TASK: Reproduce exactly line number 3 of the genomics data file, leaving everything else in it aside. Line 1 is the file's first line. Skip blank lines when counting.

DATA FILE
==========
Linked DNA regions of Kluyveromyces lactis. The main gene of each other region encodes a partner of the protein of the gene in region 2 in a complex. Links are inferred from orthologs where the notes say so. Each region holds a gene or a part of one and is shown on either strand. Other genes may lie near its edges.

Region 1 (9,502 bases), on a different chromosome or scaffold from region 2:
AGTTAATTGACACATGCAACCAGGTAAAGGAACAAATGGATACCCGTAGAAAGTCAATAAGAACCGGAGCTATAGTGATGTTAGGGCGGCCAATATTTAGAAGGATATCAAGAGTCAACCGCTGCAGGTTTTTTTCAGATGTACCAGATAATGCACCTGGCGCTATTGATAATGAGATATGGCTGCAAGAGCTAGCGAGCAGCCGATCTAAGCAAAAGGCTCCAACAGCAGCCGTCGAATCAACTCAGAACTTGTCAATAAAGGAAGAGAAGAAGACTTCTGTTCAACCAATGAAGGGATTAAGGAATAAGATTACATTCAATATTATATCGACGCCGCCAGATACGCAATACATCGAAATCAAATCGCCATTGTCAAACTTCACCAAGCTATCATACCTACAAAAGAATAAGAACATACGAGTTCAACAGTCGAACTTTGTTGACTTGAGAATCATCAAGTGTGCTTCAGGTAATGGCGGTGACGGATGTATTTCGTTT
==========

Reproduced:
AGTTAATTGACACATGCAACCAGGTAAAGGAACAAATGGATACCCGTAGAAAGTCAATAAGAACCGGAGCTATAGTGATGTTAGGGCGGCCAATATTTAGAAGGATATCAAGAGTCAACCGCTGCAGGTTTTTTTCAGATGTACCAGATAATGCACCTGGCGCTATTGATAATGAGATATGGCTGCAAGAGCTAGCGAGCAGCCGATCTAAGCAAAAGGCTCCAACAGCAGCCGTCGAATCAACTCAGAACTTGTCAATAAAGGAAGAGAAGAAGACTTCTGTTCAACCAATGAAGGGATTAAGGAATAAGATTACATTCAATATTATATCGACGCCGCCAGATACGCAATACATCGAAATCAAATCGCCATTGTCAAACTTCACCAAGCTATCATACCTACAAAAGAATAAGAACATACGAGTTCAACAGTCGAACTTTGTTGACTTGAGAATCATCAAGTGTGCTTCAGGTAATGGCGGTGACGGATGTATTTCGTTT